Assault I can’t fault really. Go in, get clears, get random items, get points towards items you want. Nyzul Isle wasn’t as well thought out in terms of boss loot but because you only needed up to 6 people then it’s not as much of a problem. Salvage I loved as a group activity but the loot allocation was abysmal.
SE force you to group. I think the events which I have the most respect for them are those requiring 6 or less, i.e. one party. At that level it is possible to static and manage loot effectively. It works well and engineers loyalty and community. If someone is a dick at that level, it’s very obvious and very easy to deal with.
However, where I feel SE goes wrong is when they scale up events and address loot allocation for larger groups. Any game relies on a certain amount of repetition. Part of that is necessary to learn and feel as if you’ve achieved something. However I think they also have a cultural expectation which is unrealistic in a global market. That of large groups of people being willing to repeat an event again and again and again, days, months or even years beyond the point at which an individual player has gotten everything they need from it.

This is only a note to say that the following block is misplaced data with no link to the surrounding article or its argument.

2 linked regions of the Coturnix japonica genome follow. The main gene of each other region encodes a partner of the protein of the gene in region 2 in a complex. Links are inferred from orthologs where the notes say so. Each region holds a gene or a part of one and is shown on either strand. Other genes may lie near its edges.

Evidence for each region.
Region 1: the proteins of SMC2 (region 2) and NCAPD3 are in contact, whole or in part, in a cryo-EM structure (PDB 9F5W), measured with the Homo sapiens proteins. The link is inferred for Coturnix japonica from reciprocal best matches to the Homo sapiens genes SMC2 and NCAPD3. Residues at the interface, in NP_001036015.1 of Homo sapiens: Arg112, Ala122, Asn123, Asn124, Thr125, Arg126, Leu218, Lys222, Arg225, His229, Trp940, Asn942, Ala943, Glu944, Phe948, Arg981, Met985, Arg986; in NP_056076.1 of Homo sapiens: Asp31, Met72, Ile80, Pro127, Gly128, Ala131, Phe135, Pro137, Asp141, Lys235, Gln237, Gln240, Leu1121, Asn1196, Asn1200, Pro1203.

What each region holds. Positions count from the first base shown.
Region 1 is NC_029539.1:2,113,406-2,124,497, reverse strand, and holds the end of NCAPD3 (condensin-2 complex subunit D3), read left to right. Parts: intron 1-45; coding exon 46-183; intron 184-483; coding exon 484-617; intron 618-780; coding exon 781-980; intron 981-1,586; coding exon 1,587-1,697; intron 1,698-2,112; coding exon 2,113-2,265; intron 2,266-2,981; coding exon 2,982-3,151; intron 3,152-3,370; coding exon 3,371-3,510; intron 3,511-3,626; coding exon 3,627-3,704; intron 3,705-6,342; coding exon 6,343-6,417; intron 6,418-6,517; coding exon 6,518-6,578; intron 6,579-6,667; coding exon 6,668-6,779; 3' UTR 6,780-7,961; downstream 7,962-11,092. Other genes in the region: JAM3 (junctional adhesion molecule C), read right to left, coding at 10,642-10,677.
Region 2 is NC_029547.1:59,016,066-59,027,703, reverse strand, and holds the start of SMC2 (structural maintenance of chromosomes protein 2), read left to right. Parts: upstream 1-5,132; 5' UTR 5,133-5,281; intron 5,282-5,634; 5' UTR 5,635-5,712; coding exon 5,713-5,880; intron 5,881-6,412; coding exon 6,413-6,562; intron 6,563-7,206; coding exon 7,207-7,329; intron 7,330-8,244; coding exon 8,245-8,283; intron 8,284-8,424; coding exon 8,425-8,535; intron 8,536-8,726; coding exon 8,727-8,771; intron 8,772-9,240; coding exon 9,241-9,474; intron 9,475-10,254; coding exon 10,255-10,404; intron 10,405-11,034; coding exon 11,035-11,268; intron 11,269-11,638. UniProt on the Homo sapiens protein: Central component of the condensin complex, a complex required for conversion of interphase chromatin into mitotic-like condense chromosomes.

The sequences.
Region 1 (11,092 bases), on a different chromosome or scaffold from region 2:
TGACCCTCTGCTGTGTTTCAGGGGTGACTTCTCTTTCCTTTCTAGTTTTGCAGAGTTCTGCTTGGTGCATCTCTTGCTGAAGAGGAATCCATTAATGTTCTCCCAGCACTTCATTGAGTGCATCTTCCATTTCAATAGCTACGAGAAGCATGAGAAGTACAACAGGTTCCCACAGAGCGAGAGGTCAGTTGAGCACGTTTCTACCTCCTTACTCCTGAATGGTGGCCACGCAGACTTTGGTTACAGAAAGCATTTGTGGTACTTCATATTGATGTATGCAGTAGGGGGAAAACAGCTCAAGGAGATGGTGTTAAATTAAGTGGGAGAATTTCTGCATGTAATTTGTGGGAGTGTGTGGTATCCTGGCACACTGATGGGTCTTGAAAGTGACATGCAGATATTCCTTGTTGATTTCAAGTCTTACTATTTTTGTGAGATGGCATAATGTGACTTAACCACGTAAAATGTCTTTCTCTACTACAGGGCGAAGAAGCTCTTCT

I’m sure there is a lot of theory out there about how best to prolong a game and retain subscribers etc. If players consume content fast, you have to provide more content, more quickly. Directing players to repeat content only works when they see progress for themselves and for the group. SE is appallingly bad at this.

Anyway, I could write papers on this subject so let’s get back to examining both games.

How is loot in SWTOR?

As you’d imagine from the makers of fantastic singleplayer games, Bioware are really good at furnishing you with loot as you level.